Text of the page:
Thomas Howard: State hasn’t even tried to comply


The mean old Federal government is picking on Mississippi again this week, or at least that’s what the state’s lawyers would have you believe.

The AP reports federal prosecutors are accusing the state of violating the Olmstead Act, which says “unjustified” confinement in a mental health facility is a violation of the Americans with Disabilities Act. They argue locking up mentally ill people for long periods of time is harmful when community-based facilities can provide treatment without incarceration.

The idea is to get a judge to force Mississippi to expand its community mental health treatment and stop locking up people for being mentally ill. They want the state to follow the law.

The state argues that’s too hard and accuse the federal government of picking on poor little Mississippi.

Setting aside the fact that these are grown men and women using a defense in a federal courtroom most put in the “does not work” folder after second grade, what exactly is the state trying to say here?

A government has one job, just one; they take care of the people. Laws are put in place for safety and order, services are offered to facilitate day-to-day activities, infrastructure opens up travel, but the whole thing, the whole idea of government is to provide for the people.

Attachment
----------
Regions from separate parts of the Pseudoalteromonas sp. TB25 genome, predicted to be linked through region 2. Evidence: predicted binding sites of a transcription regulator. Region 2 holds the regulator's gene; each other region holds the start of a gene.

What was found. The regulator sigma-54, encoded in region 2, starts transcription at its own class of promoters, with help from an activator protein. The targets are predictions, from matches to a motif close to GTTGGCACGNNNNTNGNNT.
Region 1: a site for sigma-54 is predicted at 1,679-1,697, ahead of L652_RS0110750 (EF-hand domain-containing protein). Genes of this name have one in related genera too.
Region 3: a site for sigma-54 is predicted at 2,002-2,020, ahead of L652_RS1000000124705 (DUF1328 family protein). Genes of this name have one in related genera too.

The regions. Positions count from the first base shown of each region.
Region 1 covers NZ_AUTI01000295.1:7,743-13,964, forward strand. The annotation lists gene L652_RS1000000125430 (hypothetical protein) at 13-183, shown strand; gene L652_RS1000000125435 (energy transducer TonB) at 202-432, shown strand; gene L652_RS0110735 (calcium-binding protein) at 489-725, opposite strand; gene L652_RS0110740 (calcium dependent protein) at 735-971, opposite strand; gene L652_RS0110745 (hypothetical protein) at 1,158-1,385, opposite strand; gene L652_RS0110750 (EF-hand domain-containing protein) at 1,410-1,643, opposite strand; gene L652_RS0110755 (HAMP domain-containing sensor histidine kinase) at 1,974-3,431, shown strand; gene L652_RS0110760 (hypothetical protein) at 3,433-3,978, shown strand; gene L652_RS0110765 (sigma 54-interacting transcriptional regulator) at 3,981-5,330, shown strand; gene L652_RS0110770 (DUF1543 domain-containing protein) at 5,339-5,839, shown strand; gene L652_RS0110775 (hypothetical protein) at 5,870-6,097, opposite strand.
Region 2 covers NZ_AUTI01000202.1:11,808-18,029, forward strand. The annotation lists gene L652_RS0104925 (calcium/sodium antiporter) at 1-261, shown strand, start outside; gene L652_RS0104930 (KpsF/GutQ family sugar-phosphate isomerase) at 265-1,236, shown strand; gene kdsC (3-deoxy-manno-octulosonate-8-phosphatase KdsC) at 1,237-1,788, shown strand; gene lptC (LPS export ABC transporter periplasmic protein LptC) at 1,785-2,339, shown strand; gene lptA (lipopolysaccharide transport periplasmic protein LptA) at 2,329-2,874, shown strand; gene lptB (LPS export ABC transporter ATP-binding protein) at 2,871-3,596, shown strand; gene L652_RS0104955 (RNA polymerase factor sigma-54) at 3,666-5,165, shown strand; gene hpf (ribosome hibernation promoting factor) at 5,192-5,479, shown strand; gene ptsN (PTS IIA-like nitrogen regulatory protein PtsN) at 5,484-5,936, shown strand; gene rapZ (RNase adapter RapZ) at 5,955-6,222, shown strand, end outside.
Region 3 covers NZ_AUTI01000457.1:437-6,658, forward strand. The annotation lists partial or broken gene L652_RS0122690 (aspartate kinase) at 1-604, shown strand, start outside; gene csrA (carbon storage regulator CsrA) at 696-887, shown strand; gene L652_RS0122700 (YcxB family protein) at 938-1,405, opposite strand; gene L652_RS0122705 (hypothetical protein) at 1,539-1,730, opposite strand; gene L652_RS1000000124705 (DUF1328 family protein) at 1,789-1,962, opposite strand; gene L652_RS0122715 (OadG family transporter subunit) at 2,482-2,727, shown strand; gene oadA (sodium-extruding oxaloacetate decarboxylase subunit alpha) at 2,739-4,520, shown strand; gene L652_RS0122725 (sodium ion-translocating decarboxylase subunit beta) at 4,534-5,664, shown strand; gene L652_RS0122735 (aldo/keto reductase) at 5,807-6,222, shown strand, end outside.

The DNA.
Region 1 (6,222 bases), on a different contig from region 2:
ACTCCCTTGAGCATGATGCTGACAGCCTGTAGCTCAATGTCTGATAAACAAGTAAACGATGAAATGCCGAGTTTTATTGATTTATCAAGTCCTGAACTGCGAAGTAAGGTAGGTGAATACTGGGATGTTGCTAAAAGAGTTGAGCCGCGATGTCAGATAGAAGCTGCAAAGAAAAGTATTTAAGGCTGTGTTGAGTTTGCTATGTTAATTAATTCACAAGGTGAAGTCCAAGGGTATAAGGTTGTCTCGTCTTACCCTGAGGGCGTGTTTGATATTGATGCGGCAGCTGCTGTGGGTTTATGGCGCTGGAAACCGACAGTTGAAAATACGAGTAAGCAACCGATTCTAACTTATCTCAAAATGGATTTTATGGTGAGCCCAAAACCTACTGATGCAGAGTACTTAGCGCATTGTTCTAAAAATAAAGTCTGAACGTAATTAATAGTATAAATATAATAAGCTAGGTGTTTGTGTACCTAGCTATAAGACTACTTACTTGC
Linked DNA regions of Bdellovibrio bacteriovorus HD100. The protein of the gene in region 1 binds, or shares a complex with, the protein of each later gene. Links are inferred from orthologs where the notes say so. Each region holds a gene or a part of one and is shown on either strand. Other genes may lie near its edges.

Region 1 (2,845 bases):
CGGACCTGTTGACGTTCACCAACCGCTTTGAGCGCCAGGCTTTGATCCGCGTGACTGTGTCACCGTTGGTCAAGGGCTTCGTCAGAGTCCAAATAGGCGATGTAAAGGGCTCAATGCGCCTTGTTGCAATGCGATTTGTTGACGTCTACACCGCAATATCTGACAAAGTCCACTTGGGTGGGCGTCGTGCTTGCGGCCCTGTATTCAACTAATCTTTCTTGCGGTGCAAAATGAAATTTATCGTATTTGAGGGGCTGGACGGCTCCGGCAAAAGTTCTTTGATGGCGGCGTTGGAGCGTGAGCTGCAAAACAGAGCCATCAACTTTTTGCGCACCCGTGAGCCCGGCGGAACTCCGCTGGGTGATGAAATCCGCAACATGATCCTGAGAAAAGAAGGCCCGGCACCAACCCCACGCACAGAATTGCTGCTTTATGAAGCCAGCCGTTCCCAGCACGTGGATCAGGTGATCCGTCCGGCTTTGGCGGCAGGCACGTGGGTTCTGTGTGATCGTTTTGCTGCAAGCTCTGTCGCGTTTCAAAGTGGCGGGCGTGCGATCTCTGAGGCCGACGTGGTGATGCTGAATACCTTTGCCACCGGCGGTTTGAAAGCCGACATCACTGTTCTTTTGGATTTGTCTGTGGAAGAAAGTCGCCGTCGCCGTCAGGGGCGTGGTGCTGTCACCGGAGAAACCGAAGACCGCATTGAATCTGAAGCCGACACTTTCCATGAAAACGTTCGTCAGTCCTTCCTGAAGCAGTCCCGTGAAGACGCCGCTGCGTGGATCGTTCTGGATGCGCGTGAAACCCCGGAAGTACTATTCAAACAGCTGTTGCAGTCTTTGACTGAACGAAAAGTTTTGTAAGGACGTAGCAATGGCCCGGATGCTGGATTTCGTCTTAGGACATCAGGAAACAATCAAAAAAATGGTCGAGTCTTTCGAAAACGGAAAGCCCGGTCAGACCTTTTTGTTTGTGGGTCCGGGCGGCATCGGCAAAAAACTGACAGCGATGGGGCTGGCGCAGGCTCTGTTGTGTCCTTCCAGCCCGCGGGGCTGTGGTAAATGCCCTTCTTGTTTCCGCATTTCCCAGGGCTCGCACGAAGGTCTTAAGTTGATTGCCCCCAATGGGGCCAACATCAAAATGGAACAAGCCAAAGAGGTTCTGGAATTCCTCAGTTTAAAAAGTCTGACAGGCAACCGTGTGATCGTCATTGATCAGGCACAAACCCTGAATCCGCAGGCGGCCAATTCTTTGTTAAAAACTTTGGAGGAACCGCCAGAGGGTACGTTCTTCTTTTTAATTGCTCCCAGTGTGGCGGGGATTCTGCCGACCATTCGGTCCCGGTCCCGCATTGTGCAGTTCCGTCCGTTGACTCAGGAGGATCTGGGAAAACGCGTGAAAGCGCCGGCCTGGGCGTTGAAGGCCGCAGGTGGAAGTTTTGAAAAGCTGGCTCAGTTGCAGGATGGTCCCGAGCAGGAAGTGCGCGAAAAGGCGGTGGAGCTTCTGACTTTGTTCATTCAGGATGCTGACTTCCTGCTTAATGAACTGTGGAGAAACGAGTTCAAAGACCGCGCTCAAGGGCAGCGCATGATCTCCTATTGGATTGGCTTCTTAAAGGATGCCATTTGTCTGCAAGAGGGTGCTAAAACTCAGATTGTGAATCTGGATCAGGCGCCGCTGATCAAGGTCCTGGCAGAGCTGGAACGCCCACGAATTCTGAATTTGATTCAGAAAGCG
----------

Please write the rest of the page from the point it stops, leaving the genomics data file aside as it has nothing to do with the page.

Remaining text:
If that’s too hard, quit and get a job at Wendy’s.

Secondly, there’s the issue of the Olmstead Act, with which Mississippi is not, nor, to the best of my knowledge, has ever been in compliance.

The state argues the feds are going too far, stretching the law to be particularly harsh. However, the Deputy Director for the Department of Mental Health testified he’d never seen a state plan on Olmstead and the Department’s strategic plan has no way to measure progress toward goals. In short, the state hasn’t bothered to try to comply.

Why should the Federal government give an exception to a state that won’t even try? If I don’t show up to work for a week, chances are I won’t have a job. In the real world, there are consequences. Where have these lawyers been living that they don’t understand this?

But, the worst part of this trial isn’t the glaring stupidity of the state’s argument. It’s the appalling revelation that since 1999, the people in charge of directing care for one of the most vulnerable groups of people have knowingly and unapologetically kept those in their care needlessly imprison. Their reasoning: it was easier than doing our job.

Thomas is the managing editor of the Newton County Appeal. He can be reached at